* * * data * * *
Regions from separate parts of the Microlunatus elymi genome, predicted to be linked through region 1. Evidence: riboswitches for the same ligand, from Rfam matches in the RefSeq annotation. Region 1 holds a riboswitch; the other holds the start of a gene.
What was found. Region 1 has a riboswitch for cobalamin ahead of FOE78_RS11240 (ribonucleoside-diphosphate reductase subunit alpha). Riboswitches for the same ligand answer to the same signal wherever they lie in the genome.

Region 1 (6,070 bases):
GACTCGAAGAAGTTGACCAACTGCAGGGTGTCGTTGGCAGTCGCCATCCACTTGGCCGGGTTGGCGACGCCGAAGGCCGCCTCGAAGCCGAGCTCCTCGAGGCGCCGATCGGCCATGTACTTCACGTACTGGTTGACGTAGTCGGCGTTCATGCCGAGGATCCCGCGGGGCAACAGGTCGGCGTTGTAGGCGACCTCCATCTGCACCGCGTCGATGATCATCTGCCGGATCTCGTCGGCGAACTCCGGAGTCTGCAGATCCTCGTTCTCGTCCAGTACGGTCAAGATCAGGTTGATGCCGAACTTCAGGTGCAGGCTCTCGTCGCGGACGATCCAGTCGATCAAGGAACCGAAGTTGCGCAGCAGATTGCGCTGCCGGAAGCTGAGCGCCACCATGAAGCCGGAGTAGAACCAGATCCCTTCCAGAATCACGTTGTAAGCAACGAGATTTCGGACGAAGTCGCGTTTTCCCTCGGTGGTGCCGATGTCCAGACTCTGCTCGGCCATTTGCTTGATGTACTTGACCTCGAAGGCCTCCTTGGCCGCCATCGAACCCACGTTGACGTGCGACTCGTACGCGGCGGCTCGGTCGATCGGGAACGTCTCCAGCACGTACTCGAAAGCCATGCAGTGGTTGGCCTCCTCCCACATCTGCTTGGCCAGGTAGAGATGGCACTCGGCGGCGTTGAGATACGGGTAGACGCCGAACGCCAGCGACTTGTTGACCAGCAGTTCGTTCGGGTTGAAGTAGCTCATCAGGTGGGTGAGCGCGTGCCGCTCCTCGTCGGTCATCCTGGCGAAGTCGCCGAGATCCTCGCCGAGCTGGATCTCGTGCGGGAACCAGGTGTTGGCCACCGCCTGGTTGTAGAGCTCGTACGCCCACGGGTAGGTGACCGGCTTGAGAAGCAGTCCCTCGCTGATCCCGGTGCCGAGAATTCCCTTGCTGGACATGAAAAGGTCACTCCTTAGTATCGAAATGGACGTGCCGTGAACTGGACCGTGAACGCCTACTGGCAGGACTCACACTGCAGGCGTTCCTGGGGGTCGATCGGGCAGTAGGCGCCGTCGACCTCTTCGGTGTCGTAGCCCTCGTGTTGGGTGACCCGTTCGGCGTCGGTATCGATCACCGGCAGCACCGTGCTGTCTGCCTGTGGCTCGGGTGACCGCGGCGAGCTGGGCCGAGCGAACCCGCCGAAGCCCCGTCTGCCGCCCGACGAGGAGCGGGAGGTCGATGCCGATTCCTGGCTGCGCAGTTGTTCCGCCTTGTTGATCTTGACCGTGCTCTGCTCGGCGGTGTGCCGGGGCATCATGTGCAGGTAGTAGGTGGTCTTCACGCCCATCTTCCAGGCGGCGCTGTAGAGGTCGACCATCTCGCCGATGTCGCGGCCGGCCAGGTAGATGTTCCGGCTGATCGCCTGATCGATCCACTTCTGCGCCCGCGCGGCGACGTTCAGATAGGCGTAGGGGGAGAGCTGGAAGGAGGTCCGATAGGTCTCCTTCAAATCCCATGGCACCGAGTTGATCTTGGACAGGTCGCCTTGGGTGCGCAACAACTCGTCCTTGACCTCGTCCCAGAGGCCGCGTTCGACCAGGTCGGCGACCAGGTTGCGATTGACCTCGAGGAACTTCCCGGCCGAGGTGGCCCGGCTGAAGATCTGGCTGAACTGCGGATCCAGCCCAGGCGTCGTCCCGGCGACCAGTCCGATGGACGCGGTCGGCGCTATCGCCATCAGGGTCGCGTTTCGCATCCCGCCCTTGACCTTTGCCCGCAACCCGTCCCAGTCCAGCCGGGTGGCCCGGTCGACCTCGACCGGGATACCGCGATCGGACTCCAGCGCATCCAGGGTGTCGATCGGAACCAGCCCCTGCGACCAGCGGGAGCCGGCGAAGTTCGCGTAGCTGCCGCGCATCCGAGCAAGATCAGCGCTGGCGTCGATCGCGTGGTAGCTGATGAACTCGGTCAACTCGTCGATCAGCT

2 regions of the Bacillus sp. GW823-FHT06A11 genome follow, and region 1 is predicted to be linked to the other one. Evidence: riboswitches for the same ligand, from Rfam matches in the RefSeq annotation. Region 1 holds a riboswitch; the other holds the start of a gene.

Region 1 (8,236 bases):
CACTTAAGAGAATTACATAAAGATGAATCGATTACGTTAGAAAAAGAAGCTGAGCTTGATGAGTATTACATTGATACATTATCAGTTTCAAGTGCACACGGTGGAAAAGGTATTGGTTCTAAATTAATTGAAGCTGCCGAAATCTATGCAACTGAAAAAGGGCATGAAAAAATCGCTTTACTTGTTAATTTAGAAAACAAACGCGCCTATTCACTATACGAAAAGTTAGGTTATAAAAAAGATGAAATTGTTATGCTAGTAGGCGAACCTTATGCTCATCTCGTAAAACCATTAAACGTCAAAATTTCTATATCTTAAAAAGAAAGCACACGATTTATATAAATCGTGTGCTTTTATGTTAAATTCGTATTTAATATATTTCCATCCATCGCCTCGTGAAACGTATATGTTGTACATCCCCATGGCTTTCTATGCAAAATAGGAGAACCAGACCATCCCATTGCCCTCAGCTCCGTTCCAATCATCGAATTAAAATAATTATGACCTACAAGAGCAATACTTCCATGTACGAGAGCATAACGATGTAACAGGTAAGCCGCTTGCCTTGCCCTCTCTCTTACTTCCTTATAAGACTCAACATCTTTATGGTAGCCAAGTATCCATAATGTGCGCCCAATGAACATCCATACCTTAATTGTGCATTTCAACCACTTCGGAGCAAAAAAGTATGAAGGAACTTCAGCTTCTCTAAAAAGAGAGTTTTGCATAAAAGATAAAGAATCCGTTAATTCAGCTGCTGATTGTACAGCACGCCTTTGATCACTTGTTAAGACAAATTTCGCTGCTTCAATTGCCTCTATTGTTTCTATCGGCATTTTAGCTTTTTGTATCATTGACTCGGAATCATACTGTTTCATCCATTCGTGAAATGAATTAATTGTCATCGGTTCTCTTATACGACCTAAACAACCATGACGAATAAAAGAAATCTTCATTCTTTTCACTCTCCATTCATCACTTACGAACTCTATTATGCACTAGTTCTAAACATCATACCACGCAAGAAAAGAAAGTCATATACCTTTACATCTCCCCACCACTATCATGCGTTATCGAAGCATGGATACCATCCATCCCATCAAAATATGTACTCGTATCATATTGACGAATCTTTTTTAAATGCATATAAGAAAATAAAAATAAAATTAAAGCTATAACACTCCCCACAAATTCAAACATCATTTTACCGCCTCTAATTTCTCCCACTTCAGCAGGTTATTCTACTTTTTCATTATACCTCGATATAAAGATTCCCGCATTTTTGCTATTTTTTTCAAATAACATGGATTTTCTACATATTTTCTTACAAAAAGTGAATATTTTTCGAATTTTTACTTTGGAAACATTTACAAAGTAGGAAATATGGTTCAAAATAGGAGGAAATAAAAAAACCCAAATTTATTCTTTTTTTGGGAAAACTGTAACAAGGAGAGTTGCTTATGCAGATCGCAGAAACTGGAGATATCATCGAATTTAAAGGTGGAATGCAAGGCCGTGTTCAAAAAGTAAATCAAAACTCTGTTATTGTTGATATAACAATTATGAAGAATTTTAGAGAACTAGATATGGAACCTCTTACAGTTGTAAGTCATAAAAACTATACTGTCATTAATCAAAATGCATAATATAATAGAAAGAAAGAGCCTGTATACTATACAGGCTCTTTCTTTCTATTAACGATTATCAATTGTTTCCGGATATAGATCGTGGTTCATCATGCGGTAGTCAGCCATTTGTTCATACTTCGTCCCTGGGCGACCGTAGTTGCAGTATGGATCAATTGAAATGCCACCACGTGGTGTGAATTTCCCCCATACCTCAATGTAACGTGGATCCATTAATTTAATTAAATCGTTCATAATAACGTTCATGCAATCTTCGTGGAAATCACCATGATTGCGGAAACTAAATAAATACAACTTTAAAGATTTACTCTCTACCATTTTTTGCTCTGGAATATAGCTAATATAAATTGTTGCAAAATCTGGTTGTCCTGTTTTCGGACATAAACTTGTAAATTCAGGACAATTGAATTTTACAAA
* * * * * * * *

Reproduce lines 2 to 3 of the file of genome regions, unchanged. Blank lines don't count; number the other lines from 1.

What was found. Region 1 has a riboswitch for cobalamin ahead of FOE78_RS11240 (ribonucleoside-diphosphate reductase subunit alpha). Riboswitches for the same ligand answer to the same signal wherever they lie in the genome.

Region 1 (6,070 bases):